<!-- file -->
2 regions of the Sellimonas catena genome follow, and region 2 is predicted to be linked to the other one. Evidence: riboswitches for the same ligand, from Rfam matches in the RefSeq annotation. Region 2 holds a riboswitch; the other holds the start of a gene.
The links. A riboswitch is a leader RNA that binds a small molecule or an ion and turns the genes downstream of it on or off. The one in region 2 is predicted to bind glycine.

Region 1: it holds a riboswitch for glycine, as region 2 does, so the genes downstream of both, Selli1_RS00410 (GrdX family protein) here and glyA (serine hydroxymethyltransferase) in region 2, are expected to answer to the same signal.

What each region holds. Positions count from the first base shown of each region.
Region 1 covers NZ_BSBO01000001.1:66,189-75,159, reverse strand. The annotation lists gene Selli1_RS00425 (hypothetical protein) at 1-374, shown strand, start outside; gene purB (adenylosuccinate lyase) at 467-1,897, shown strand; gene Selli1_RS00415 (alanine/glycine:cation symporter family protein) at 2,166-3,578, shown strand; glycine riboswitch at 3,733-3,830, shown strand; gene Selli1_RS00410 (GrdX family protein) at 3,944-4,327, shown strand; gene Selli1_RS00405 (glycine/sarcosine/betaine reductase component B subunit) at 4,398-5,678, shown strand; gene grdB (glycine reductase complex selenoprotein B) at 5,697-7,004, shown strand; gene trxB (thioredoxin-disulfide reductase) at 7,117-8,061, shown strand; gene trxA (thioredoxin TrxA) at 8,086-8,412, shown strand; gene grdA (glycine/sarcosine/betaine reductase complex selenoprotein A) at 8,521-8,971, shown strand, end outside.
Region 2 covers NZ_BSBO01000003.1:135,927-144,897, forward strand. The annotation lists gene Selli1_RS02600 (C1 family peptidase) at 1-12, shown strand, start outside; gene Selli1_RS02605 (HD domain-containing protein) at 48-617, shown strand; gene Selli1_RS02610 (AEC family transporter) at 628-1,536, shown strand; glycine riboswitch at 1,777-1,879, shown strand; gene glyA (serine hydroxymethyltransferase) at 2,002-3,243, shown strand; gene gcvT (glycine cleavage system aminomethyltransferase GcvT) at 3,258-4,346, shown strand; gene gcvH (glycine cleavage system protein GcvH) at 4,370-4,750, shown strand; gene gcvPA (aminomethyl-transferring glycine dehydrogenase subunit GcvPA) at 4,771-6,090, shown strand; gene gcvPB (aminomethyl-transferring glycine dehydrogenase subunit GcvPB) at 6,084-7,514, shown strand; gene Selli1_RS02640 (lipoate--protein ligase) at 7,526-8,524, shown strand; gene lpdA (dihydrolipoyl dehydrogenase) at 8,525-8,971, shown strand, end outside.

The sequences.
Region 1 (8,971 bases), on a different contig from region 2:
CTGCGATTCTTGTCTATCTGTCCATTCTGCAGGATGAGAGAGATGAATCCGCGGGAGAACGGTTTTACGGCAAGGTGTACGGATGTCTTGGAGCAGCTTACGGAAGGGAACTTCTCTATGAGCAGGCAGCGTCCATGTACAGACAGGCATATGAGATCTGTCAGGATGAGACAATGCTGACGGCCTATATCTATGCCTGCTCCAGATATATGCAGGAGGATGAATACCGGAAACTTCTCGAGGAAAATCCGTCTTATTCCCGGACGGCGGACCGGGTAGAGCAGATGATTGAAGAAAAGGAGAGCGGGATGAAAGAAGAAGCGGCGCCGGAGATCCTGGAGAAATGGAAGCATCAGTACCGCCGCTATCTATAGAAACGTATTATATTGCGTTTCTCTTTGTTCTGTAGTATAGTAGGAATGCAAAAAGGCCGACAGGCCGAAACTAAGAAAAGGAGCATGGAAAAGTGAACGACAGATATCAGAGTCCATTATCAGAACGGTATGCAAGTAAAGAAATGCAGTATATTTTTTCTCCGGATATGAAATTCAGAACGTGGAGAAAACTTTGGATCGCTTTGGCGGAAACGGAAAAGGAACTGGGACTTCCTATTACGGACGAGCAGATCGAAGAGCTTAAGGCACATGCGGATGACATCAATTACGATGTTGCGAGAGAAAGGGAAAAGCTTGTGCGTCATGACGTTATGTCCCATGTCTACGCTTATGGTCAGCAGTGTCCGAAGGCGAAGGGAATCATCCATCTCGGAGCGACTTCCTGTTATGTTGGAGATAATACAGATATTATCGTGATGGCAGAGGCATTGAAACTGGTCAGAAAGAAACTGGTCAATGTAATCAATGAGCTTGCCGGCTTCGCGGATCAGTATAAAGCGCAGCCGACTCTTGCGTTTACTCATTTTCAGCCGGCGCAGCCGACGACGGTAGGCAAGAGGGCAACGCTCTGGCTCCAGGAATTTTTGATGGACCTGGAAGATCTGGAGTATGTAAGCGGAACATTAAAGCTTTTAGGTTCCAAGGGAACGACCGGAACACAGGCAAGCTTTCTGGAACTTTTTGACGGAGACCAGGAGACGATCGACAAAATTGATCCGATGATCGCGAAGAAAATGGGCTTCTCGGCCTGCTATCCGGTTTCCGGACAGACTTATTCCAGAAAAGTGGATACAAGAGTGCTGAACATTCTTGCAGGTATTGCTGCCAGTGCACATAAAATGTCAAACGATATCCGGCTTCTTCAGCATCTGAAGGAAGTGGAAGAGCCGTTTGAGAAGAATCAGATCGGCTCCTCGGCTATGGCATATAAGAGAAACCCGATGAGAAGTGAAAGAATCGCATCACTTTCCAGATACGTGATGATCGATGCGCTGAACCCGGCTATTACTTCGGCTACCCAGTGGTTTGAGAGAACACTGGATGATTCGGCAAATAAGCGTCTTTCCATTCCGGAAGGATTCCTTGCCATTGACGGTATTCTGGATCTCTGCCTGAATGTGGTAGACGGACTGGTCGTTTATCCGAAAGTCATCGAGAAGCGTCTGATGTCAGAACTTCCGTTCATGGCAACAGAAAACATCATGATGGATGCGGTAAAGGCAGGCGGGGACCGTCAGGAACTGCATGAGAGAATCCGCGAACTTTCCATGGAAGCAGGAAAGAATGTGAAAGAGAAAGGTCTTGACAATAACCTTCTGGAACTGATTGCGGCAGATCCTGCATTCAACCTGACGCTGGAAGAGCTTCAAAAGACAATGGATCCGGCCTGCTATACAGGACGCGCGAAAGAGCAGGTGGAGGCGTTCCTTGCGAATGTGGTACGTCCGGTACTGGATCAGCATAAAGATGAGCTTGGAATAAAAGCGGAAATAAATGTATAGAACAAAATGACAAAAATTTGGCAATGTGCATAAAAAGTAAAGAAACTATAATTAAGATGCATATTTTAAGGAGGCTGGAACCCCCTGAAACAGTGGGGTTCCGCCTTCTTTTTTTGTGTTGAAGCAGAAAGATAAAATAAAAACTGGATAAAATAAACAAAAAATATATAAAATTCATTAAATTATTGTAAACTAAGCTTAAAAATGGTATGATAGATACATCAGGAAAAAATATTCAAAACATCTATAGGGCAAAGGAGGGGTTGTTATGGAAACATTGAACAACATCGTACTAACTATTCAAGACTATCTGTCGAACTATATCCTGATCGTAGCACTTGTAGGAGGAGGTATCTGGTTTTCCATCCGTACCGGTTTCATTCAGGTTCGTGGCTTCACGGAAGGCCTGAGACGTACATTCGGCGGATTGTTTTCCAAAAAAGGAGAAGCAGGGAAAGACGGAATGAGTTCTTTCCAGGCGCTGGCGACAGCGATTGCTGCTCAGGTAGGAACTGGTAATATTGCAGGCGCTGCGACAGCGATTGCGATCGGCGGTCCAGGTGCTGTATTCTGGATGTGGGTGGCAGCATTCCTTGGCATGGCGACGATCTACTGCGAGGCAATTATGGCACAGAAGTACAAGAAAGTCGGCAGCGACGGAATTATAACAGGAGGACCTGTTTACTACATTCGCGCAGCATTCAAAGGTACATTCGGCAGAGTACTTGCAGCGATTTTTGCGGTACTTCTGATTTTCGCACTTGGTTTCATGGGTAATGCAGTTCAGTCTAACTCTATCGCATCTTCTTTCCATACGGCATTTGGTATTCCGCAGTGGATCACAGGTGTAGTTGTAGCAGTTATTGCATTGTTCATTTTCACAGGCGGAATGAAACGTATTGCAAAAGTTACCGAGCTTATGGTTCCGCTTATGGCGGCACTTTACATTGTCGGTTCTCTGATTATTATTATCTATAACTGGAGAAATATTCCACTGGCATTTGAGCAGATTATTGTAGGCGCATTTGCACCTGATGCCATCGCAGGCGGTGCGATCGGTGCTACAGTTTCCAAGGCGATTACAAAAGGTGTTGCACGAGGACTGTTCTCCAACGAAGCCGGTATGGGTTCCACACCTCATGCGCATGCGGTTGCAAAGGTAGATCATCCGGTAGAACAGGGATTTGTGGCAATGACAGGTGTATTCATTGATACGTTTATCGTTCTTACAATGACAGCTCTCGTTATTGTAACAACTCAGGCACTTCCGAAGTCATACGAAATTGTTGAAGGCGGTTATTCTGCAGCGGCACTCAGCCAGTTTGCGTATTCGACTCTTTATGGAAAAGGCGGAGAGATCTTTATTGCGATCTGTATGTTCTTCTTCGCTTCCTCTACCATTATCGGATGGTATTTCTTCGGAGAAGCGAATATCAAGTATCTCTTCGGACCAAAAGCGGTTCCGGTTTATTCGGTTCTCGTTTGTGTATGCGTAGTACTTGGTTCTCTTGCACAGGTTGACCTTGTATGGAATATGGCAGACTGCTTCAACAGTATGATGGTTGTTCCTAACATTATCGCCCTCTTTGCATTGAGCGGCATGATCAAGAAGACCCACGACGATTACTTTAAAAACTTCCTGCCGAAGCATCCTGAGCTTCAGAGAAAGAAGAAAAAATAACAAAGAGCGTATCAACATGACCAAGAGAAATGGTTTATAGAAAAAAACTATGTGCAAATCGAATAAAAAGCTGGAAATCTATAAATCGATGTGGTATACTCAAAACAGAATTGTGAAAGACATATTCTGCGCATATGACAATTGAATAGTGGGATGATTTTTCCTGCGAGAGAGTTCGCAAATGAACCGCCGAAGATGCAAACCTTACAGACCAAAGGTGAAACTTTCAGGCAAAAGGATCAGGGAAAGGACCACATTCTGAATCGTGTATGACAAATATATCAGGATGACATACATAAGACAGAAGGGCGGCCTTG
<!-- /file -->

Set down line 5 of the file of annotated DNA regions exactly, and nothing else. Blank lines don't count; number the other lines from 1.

Region 1 covers NZ_BSBO01000001.1:66,189-75,159, reverse strand. The annotation lists gene Selli1_RS00425 (hypothetical protein) at 1-374, shown strand, start outside; gene purB (adenylosuccinate lyase) at 467-1,897, shown strand; gene Selli1_RS00415 (alanine/glycine:cation symporter family protein) at 2,166-3,578, shown strand; glycine riboswitch at 3,733-3,830, shown strand; gene Selli1_RS00410 (GrdX family protein) at 3,944-4,327, shown strand; gene Selli1_RS00405 (glycine/sarcosine/betaine reductase component B subunit) at 4,398-5,678, shown strand; gene grdB (glycine reductase complex selenoprotein B) at 5,697-7,004, shown strand; gene trxB (thioredoxin-disulfide reductase) at 7,117-8,061, shown strand; gene trxA (thioredoxin TrxA) at 8,086-8,412, shown strand; gene grdA (glycine/sarcosine/betaine reductase complex selenoprotein A) at 8,521-8,971, shown strand, end outside.